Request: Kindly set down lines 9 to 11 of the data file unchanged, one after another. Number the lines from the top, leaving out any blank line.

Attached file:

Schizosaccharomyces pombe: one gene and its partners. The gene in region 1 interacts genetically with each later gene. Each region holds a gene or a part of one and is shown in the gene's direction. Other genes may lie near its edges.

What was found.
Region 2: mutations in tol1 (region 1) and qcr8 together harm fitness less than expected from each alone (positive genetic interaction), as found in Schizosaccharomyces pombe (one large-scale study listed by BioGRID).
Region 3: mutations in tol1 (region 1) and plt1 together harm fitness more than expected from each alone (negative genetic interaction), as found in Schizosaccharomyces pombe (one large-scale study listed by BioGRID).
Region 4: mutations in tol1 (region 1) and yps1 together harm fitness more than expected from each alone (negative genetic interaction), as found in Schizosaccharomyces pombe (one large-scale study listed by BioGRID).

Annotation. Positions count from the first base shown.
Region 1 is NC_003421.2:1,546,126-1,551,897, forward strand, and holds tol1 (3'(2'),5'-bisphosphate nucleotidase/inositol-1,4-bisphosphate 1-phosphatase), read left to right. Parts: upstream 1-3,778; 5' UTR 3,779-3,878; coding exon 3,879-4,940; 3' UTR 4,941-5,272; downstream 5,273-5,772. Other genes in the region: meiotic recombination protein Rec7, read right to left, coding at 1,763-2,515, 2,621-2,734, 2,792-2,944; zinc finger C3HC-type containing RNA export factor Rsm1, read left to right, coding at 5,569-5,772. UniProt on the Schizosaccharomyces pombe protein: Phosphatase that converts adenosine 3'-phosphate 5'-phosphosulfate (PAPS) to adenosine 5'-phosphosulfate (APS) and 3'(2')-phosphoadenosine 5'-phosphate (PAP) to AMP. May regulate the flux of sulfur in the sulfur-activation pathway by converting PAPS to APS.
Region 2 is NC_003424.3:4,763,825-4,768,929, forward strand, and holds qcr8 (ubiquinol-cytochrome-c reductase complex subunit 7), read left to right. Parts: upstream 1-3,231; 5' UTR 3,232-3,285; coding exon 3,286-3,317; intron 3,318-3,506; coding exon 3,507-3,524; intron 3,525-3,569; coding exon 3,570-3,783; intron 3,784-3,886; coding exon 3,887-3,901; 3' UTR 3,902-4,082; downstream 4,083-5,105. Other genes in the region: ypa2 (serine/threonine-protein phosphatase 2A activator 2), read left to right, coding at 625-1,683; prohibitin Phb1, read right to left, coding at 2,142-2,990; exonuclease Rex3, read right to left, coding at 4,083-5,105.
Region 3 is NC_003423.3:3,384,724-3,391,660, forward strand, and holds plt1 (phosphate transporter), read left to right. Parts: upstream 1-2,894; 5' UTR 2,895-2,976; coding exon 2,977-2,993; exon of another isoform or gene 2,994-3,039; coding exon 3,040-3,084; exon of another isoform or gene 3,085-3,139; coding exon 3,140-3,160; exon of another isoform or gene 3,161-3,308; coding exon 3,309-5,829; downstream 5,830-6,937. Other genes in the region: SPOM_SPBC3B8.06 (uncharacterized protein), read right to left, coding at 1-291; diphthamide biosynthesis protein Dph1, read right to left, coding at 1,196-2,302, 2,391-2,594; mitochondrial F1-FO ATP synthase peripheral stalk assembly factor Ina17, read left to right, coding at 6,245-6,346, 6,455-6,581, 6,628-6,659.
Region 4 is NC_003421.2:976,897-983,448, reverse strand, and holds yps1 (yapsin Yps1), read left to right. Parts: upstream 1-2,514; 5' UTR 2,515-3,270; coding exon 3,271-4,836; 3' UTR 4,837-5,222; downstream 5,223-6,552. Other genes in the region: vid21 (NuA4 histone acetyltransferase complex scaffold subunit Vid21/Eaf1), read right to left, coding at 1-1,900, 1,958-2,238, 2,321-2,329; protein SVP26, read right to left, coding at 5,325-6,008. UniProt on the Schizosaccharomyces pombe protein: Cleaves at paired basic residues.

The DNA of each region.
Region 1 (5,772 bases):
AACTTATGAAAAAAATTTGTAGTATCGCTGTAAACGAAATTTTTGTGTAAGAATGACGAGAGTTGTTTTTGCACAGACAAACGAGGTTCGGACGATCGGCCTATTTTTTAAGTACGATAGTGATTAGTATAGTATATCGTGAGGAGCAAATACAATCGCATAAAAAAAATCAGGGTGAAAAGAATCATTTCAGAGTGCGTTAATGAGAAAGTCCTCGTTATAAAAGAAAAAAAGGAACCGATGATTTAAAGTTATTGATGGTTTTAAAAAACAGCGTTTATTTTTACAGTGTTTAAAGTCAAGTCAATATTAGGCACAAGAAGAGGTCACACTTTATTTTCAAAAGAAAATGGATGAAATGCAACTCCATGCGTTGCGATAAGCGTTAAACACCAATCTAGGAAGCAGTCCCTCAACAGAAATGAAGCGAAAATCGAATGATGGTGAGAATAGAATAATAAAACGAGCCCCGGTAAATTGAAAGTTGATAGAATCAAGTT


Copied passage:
Region 3 is NC_003423.3:3,384,724-3,391,660, forward strand, and holds plt1 (phosphate transporter), read left to right. Parts: upstream 1-2,894; 5' UTR 2,895-2,976; coding exon 2,977-2,993; exon of another isoform or gene 2,994-3,039; coding exon 3,040-3,084; exon of another isoform or gene 3,085-3,139; coding exon 3,140-3,160; exon of another isoform or gene 3,161-3,308; coding exon 3,309-5,829; downstream 5,830-6,937. Other genes in the region: SPOM_SPBC3B8.06 (uncharacterized protein), read right to left, coding at 1-291; diphthamide biosynthesis protein Dph1, read right to left, coding at 1,196-2,302, 2,391-2,594; mitochondrial F1-FO ATP synthase peripheral stalk assembly factor Ina17, read left to right, coding at 6,245-6,346, 6,455-6,581, 6,628-6,659.
Region 4 is NC_003421.2:976,897-983,448, reverse strand, and holds yps1 (yapsin Yps1), read left to right. Parts: upstream 1-2,514; 5' UTR 2,515-3,270; coding exon 3,271-4,836; 3' UTR 4,837-5,222; downstream 5,223-6,552. Other genes in the region: vid21 (NuA4 histone acetyltransferase complex scaffold subunit Vid21/Eaf1), read right to left, coding at 1-1,900, 1,958-2,238, 2,321-2,329; protein SVP26, read right to left, coding at 5,325-6,008. UniProt on the Schizosaccharomyces pombe protein: Cleaves at paired basic residues.

The DNA of each region.